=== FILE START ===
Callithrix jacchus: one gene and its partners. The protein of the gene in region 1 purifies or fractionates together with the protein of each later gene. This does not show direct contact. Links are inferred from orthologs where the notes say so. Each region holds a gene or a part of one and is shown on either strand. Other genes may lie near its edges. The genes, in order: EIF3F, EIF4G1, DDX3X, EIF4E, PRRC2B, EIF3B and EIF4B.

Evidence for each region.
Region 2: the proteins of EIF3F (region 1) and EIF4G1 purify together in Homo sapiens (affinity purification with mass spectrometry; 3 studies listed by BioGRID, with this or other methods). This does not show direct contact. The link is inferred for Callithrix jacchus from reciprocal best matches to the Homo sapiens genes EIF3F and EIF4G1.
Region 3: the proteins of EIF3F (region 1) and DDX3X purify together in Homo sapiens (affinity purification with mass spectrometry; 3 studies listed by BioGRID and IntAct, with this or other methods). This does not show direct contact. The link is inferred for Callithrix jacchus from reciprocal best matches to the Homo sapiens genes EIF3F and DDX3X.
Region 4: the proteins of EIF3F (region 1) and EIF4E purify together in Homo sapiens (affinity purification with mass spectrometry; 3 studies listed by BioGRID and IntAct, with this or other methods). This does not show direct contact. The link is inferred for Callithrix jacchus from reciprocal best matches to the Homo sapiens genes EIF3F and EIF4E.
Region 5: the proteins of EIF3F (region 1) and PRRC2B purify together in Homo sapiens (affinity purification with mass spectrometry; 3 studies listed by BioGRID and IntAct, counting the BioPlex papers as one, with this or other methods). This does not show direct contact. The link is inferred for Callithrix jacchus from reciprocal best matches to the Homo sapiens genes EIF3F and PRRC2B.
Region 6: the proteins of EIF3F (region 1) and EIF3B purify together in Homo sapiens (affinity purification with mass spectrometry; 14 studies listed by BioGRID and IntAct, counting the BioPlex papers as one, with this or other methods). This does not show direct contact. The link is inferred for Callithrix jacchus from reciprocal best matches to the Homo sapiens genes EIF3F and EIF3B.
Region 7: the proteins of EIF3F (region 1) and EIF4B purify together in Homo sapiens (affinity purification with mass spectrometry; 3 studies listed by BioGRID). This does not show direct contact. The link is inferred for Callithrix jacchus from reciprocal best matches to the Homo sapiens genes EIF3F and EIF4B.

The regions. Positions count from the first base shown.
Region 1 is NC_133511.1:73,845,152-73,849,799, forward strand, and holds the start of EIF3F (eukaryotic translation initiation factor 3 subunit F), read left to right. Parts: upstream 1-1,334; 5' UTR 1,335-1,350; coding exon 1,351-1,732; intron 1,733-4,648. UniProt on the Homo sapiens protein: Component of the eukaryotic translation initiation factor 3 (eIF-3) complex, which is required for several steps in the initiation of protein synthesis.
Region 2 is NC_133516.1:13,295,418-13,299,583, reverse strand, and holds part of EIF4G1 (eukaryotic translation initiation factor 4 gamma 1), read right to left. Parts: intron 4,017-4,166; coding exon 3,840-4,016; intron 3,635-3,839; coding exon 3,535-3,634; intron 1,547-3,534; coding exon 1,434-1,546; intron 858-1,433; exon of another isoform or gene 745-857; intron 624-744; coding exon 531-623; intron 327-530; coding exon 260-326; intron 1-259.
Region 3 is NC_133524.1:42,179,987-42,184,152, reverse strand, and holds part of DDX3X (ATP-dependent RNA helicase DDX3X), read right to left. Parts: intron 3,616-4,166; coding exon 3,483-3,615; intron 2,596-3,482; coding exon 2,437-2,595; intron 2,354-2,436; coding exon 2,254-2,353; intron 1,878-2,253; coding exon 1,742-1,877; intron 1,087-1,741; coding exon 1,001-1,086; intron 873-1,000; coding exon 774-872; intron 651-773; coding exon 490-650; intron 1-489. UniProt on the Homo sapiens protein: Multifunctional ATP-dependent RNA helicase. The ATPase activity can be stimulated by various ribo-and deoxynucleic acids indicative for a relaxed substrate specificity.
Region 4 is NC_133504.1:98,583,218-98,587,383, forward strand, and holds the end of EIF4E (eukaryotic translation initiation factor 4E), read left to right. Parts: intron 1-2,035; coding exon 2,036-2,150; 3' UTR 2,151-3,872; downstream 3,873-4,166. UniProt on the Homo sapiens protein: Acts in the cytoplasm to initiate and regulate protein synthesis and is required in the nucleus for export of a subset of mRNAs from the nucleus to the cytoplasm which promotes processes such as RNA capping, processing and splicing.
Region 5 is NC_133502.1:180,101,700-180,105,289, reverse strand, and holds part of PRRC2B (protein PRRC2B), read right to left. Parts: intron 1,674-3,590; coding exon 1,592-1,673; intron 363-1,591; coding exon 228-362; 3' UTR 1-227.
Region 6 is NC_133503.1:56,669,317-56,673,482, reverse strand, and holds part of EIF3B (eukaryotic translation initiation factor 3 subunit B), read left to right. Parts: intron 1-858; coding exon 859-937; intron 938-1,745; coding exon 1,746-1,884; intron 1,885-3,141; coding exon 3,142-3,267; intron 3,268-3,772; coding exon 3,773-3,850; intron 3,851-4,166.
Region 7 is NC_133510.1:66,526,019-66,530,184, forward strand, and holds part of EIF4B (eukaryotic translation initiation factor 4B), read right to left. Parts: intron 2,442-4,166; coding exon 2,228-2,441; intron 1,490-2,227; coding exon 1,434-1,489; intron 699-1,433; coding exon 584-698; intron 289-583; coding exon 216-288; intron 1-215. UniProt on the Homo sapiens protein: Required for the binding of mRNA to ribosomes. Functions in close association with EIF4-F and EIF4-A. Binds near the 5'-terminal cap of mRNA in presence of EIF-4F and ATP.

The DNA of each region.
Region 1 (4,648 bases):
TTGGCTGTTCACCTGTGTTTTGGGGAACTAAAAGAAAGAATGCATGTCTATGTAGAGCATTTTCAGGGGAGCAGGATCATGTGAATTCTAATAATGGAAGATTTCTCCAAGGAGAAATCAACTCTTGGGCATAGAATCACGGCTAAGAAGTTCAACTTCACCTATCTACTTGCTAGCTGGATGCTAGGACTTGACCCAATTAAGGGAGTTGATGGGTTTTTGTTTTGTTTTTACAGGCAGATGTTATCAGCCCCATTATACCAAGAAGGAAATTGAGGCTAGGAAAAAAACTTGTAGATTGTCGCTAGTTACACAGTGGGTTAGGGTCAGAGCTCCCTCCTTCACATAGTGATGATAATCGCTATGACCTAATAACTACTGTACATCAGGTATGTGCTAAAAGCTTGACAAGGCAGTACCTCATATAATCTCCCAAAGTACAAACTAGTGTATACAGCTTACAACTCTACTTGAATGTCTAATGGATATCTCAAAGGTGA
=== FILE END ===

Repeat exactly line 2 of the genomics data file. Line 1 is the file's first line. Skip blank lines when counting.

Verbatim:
Evidence for each region.